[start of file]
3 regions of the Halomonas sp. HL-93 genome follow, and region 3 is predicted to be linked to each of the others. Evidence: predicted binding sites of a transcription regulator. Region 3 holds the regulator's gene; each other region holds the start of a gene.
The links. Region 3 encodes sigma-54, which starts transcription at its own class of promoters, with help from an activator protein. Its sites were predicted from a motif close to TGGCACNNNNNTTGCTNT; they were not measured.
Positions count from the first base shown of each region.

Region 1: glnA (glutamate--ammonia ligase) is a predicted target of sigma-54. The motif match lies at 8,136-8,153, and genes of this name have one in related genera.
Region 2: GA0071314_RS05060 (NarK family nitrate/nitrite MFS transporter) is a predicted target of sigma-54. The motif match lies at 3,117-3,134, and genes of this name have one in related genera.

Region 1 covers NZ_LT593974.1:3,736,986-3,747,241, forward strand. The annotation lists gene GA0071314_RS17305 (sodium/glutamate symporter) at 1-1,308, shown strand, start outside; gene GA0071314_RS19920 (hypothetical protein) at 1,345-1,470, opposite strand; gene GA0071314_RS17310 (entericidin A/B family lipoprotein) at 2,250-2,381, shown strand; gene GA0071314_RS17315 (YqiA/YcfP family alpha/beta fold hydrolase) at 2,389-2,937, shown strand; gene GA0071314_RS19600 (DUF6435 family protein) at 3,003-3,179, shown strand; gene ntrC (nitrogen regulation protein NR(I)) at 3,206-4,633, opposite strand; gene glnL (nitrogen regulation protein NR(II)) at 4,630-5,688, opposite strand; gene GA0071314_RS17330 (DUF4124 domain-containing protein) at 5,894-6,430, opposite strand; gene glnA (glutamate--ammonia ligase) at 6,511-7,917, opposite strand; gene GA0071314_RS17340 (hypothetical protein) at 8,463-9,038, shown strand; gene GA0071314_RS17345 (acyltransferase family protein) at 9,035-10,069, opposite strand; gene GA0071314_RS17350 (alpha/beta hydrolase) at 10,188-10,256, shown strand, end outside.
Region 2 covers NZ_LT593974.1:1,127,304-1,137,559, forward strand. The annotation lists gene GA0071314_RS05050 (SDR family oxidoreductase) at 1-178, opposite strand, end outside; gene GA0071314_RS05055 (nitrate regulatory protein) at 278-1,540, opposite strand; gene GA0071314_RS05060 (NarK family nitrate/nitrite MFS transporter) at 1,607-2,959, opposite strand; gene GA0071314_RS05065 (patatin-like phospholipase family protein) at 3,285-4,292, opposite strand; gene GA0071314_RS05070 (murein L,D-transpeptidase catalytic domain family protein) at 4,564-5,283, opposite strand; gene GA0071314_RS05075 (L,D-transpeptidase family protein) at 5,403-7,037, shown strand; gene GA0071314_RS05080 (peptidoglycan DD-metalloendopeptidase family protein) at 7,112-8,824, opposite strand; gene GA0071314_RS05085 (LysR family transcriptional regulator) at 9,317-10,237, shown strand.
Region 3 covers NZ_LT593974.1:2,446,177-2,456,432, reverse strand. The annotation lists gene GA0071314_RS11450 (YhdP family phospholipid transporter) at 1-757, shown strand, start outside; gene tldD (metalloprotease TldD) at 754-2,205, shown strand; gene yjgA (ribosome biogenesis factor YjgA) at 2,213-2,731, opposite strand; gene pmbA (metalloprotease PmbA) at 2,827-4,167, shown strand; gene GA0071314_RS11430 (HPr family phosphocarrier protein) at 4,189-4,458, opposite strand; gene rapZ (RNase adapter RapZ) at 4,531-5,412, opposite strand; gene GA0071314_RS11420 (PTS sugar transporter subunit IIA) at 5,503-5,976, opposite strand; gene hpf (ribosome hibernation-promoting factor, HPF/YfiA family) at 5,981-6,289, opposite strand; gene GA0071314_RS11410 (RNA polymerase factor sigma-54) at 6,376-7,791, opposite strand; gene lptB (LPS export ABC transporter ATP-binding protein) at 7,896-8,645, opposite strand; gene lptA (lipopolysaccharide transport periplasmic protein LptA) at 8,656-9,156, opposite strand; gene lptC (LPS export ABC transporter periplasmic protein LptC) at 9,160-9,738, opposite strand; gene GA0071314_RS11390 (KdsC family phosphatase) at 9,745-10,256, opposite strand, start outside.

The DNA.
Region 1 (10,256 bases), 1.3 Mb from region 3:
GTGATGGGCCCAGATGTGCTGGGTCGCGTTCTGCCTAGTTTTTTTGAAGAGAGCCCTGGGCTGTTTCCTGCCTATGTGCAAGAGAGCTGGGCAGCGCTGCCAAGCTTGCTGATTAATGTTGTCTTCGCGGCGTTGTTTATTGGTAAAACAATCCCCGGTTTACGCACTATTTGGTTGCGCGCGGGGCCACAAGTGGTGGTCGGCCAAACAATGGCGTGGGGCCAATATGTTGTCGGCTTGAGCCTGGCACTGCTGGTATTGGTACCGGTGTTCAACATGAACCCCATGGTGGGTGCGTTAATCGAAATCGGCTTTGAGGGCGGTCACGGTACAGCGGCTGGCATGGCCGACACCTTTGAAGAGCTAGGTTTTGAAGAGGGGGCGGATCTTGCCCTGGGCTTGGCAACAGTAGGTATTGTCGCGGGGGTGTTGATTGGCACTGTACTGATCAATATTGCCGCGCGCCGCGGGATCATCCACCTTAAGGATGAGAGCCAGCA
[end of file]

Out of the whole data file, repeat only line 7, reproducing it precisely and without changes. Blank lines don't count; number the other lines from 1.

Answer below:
Region 2 covers NZ_LT593974.1:1,127,304-1,137,559, forward strand. The annotation lists gene GA0071314_RS05050 (SDR family oxidoreductase) at 1-178, opposite strand, end outside; gene GA0071314_RS05055 (nitrate regulatory protein) at 278-1,540, opposite strand; gene GA0071314_RS05060 (NarK family nitrate/nitrite MFS transporter) at 1,607-2,959, opposite strand; gene GA0071314_RS05065 (patatin-like phospholipase family protein) at 3,285-4,292, opposite strand; gene GA0071314_RS05070 (murein L,D-transpeptidase catalytic domain family protein) at 4,564-5,283, opposite strand; gene GA0071314_RS05075 (L,D-transpeptidase family protein) at 5,403-7,037, shown strand; gene GA0071314_RS05080 (peptidoglycan DD-metalloendopeptidase family protein) at 7,112-8,824, opposite strand; gene GA0071314_RS05085 (LysR family transcriptional regulator) at 9,317-10,237, shown strand.